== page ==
GZA Pro Tools

[Babygrande; 2008]

Styles: Comebacks, Real Energy, And Mastery (see what I did there?)
Others: MF Doom, the non-narrative stretches of Ghostface Killah’s catalogue

For a guy who’s always making promises, GZA hasn’t been acting like he has much to prove lately. His decision to extend the one-off Don’t Look Back performance of 1994’s stark, gothic Liquid Swords into a tour that now feels less like a celebration and more like an oft-performed ritual is creatively baffling; sure, it’s re-introduced many people to a sort-of overlooked classic, but to those unfamiliar to the Wu-Tang member’s back catalog, it suggests writer’s block thinly draped with reverence.

To those familiar, however, it shouldn’t make much difference. Between the broad cinematic appeal of 1999’s Beneath the Surface, 2002’s humid, stoned-soul Legend of the Liquid Sword, and the airtight beat craft of 2005’s still-underrated collaboration with DJ Muggs, Grandmasters, GZA has blessed Wu disciples with a vast array of choice cuts — no matter the consistency of the individual full-lengths. In that respect, the Genius’ latest full-length Pro Tools is no different; while its power as a long-player doesn’t hold up very well, random dissection brings out tracks destined for analog and digital freaks alike (in case that title -- and the sparse cover -- had you worrying).

What’s fascinating is how much Pro Tools takes after the ghost tones of last year’s contentiously great Wu-Tang non-comeback, 8 Diagrams. The lonely moans of “Alphabets,” the serpentine guitar samples that make up “Short Race,” and the electric funk of the Gary Numan-sampling “Life is A Movie” are degrees more lushly haunted than anything on 8 Diagrams. Unsurprisingly, you have the Wu-affiliated True Master and Arabian Knight, as well as RZA, to thank, respectively; even the RZA-produced drops of keyboard horror on the otherwise out-of-place 50 Cent diss “Paper Plate” are atmospherically dense.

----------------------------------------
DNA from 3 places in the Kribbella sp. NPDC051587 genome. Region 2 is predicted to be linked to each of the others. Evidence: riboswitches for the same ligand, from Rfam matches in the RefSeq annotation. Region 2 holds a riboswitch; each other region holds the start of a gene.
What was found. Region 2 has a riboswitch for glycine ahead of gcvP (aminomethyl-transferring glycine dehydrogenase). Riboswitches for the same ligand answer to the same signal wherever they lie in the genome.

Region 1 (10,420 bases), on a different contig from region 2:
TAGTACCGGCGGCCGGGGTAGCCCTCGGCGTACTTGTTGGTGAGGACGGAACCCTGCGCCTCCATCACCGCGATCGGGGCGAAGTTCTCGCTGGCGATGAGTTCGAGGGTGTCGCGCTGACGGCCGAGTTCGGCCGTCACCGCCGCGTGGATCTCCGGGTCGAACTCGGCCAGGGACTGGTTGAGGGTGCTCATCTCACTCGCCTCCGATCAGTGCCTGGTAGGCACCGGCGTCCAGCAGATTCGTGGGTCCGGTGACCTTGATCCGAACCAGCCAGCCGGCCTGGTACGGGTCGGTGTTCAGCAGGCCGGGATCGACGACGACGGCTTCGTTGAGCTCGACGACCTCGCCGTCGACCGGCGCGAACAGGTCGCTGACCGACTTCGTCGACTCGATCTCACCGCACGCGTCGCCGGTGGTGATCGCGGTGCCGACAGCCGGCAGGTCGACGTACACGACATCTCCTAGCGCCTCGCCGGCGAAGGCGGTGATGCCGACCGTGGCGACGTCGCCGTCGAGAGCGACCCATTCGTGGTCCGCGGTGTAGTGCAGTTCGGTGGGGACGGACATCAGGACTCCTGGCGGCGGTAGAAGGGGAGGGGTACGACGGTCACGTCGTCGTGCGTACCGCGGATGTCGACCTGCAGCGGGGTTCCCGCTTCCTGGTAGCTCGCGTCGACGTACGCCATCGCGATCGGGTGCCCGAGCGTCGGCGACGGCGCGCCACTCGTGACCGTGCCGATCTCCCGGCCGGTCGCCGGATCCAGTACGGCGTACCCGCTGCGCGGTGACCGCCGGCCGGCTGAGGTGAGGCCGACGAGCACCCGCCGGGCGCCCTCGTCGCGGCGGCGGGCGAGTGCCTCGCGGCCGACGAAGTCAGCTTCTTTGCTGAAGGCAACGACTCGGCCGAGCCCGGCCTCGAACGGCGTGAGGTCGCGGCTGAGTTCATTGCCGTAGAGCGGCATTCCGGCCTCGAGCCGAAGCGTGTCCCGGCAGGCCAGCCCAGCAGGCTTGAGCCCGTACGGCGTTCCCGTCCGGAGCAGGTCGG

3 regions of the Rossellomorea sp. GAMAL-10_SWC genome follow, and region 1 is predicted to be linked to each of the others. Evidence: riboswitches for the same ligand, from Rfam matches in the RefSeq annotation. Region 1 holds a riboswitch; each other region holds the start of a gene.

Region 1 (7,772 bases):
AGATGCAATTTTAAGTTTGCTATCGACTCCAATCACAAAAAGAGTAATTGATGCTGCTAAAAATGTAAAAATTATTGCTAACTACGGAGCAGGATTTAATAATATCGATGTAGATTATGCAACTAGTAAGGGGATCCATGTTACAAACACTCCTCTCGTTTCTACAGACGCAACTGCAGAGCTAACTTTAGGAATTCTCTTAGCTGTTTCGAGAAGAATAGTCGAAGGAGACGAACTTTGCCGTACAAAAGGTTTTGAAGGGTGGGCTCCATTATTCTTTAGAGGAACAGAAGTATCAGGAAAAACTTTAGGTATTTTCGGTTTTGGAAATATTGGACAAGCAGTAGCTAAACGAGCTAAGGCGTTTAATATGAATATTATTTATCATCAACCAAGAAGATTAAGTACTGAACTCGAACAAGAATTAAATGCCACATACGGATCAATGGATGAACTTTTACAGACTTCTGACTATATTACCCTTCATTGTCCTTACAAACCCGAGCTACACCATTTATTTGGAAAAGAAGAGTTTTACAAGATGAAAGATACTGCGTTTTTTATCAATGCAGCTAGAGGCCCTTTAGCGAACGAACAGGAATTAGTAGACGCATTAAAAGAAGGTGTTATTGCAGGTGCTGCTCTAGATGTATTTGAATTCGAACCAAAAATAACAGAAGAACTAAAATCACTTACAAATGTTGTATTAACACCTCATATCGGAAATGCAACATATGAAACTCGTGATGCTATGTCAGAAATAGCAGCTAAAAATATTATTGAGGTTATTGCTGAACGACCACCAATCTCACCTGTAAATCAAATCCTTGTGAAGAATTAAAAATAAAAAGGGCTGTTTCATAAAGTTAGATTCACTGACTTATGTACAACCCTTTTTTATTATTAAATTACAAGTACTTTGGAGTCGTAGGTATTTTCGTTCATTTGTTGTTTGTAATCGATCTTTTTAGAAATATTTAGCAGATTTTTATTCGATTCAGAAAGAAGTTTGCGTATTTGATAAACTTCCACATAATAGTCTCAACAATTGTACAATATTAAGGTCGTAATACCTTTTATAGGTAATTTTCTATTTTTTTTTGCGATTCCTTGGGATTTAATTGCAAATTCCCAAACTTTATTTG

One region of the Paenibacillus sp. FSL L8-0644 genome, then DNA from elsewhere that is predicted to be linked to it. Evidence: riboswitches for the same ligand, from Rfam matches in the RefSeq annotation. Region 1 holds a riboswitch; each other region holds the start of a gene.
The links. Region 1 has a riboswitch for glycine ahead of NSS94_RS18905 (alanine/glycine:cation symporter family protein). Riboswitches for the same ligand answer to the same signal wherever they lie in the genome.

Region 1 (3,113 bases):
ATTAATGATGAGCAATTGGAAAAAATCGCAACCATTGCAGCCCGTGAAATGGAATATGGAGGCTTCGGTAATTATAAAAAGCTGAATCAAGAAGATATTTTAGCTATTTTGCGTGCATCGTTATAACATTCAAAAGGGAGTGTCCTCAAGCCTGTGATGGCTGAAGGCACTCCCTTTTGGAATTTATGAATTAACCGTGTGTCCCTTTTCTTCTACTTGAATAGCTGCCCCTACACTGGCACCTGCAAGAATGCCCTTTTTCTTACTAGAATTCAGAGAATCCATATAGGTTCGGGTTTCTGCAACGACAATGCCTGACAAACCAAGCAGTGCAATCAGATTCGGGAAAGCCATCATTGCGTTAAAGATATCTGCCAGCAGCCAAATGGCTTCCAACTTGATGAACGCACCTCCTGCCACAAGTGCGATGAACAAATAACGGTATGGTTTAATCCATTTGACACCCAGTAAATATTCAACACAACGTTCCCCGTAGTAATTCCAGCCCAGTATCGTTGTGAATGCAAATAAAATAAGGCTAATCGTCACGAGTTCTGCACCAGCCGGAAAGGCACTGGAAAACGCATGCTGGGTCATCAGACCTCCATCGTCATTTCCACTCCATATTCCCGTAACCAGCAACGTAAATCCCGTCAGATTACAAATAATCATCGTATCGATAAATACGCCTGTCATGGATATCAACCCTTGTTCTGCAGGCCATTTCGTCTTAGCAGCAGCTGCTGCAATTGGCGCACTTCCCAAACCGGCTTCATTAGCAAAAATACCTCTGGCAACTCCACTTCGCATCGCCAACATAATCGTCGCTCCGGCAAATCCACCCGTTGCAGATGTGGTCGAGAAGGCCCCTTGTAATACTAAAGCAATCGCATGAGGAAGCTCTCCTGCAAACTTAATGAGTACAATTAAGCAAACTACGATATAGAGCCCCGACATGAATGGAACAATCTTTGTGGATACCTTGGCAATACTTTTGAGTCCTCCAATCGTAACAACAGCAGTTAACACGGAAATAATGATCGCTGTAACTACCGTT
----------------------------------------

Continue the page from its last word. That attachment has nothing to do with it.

Also surprising is how lyrically playful GZA has become. “I brought butter for the popcorn/ Dip for the chips/ And ego for your trip/ Some scripts for you to flip,” he offers on “Alphabets,” and he ain’t kidding. Narrative isn’t the name of the game here — the game itself is, as the Genius reveals himself to be a man as much in love with wordplay as he is with playing chess. The free-associative rant of “0% Finance” is indecipherable fun, and the close-to-the-vest beat-ride of “7 Pounds” causes even GZA himself to be amazed: “When I grab the microphone/ The unthinkable happens.”

Of course, the unnecessary guest spots and filler are what make Pro Tools more of a Pretty Toney Album and less of a Supreme Clientele — but you got to admire his veteran’s persistence, especially when it pays off. In the end, though, GZA ends up looking back anyway; that palm-muted beat on “0% Finance”? Stripped from Legend of the Liquid Swords’s “Stay In Line.” Here’s to a 360 vision.

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